Our law firm understands that going through a divorce or any family dispute in Court can be a very stressful and emotional experience. We will guide you through the process and fiercely advocate for you.
In Maryland, you can obtain an Absolute Divorce or a Limited Divorce. An Absolute Divorce is one that actually dissolves the marriage. A Limited Divorce is treated like a legal separation and is commonly used when a couple does not yet have grounds to obtain an absolute divorce. An absolute divorce decree can provide for alimony, child support, child custody, and the division of property. In Maryland, you must demonstrate a grounds for divorce. The most common ground for divorce is a 12 month separation, where a married couple lives separate and apart for 12 months without, cohabitation, or interruption before filing for divorce. Other grounds for an absolutes divorce includes Adultery, Desertion, and Cruelty and Excessively Vicious conduct,
Legal Custody is the right to make long range and important decisions that relate to a minor child’s health, education, religion, discipline, and overall wellbeing.
A Court may award sole legal custody to one parent, or joint legal custody to both parents. Joint Legal custody means that parents must work together to share and discuss with each other all long range decisions related to the child’s overall wellbeing and upbringing. Also, one parent may be awarded “tie breaking” authority (the final say if there is a disagreement).
Physical custody involves the time that a child spends with a parent and the ability to make decisions with regards to the child’s every day needs.
A Court may award sole physical custody to one parent, or shared physical custody to each parent. Shared physical custody means that the minor child spends at least 35% of the time with each parent.
The Court will determine custody by evaluating several factors to determine the “best interest” of the minor child.
It is a parent’s right to have reasonable visitation with their child. Courts do not often restrict or limit visitation with a parent unless that visitation would put the minor child’s safety and welfare at risk. Some examples of factors that could possibly create limitations or restrictions on visitation include: substance and/or alcohol abuse, or spousal and/or child abuse. If there are certain factors present that could put the minor child’s safety at risk, the Court may order restrictions on a parent’s access with the minor child such as supervised visitation.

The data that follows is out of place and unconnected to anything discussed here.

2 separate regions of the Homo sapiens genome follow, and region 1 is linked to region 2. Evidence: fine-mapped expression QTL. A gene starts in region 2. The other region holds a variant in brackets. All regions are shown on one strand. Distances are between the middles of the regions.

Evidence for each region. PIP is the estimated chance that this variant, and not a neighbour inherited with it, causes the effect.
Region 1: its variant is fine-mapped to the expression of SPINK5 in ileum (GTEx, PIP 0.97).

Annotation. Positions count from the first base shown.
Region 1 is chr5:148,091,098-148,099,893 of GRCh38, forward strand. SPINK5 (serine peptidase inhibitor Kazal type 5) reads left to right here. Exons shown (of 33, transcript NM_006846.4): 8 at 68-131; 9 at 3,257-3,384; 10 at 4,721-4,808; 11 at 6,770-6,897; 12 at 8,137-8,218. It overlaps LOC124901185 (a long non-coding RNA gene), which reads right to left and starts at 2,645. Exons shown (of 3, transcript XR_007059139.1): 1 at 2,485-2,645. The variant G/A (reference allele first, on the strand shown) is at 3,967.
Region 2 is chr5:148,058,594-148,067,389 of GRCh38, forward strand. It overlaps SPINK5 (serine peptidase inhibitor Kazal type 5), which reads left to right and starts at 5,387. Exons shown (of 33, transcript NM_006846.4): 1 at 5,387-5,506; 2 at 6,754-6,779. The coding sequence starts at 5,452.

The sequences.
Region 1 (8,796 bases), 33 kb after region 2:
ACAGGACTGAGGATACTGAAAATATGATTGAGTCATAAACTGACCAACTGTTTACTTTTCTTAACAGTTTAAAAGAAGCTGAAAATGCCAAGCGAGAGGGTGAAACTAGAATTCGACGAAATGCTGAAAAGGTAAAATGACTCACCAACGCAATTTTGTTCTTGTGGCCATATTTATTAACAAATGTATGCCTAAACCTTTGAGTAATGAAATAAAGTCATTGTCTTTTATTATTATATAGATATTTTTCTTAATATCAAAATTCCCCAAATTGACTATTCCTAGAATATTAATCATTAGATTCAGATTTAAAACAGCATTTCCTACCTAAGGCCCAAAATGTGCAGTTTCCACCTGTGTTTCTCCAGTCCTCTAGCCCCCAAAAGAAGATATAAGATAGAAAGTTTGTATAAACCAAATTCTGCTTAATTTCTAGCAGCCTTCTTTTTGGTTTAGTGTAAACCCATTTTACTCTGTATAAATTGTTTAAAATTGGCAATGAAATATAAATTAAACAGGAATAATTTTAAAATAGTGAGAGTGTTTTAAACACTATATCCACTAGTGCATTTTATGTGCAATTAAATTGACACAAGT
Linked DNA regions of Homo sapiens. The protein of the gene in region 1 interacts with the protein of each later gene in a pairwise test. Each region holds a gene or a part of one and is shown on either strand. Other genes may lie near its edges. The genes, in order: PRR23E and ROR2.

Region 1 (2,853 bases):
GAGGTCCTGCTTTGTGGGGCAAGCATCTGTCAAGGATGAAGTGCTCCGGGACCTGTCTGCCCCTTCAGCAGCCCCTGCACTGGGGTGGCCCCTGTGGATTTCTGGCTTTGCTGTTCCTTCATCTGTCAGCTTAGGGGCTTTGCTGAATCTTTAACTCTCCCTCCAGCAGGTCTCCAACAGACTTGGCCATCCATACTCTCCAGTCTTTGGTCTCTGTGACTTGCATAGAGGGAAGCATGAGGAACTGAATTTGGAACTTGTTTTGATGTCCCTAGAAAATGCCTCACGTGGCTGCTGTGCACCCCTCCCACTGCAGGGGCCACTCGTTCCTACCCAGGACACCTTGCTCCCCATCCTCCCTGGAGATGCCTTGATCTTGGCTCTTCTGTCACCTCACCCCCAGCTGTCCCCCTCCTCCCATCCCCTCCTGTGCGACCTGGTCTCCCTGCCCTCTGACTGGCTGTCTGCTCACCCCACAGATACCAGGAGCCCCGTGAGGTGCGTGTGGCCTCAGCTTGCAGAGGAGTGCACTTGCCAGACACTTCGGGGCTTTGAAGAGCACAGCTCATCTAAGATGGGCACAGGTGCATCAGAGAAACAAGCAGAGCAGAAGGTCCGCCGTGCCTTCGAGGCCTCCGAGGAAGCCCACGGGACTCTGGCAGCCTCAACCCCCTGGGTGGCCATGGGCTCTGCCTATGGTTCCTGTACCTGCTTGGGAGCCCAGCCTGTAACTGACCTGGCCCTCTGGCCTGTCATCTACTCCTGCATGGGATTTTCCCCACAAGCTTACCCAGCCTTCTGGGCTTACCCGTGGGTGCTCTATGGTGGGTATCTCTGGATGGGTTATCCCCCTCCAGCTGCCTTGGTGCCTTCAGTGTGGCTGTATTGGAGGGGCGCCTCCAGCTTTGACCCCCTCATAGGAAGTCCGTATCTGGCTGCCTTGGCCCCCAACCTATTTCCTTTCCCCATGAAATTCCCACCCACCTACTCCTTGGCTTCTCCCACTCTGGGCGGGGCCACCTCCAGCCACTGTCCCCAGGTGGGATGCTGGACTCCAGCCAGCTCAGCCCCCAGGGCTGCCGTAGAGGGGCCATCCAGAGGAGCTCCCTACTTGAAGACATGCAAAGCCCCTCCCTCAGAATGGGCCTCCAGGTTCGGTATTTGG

Maryland Child Support
The Maryland Child Support guidelines calculates child support based on each parent’s income using an “income-shares” model. If the parents combined annual income is $180,000 or less, the Court will calculate child support through the support guidelines using the percentage of each parents combined income and the number of overnights that each parent has with the minor child. The Court may deviate from the guidelines if the annual combined income for both parents exceeds $180,000. The Court will always take into consideration the cost of work related childcare expenses, the child’s extraordinary medical expenses and health insurance, and other extraordinary expenses such as private school.
Alimony refers to spousal support. In Maryland, there are three types of alimony: i) Temporary (temporary payment made while the case is pending), ii) Rehabilitative (a set period of time to allow a spouse to become self supporting), and iii) Indefinite (permanent spousal support). There is no set calculation or guideline used to calculate alimony. However, the Court must consider a number of factors when making a decision to award alimony to a spouse.
Property distributions are often determined by dividing up the property that you and your spouse own and deciding if the property is considered “marital.” Marital property is all property acquired during your marriage. Examples of marital property may include your house, business, pensions, IRA’s, 401K’s, jewelry, bank accounts, furniture, stocks, and bonds. Examples of non- marital property includes property acquired before your marriage, a third party gift, or an inheritance given to one party.
You and your spouse can divide your property by mutual agreement. However, if you and your spouse cannot agree how your property should be divided, then the Court can also make a decision for you.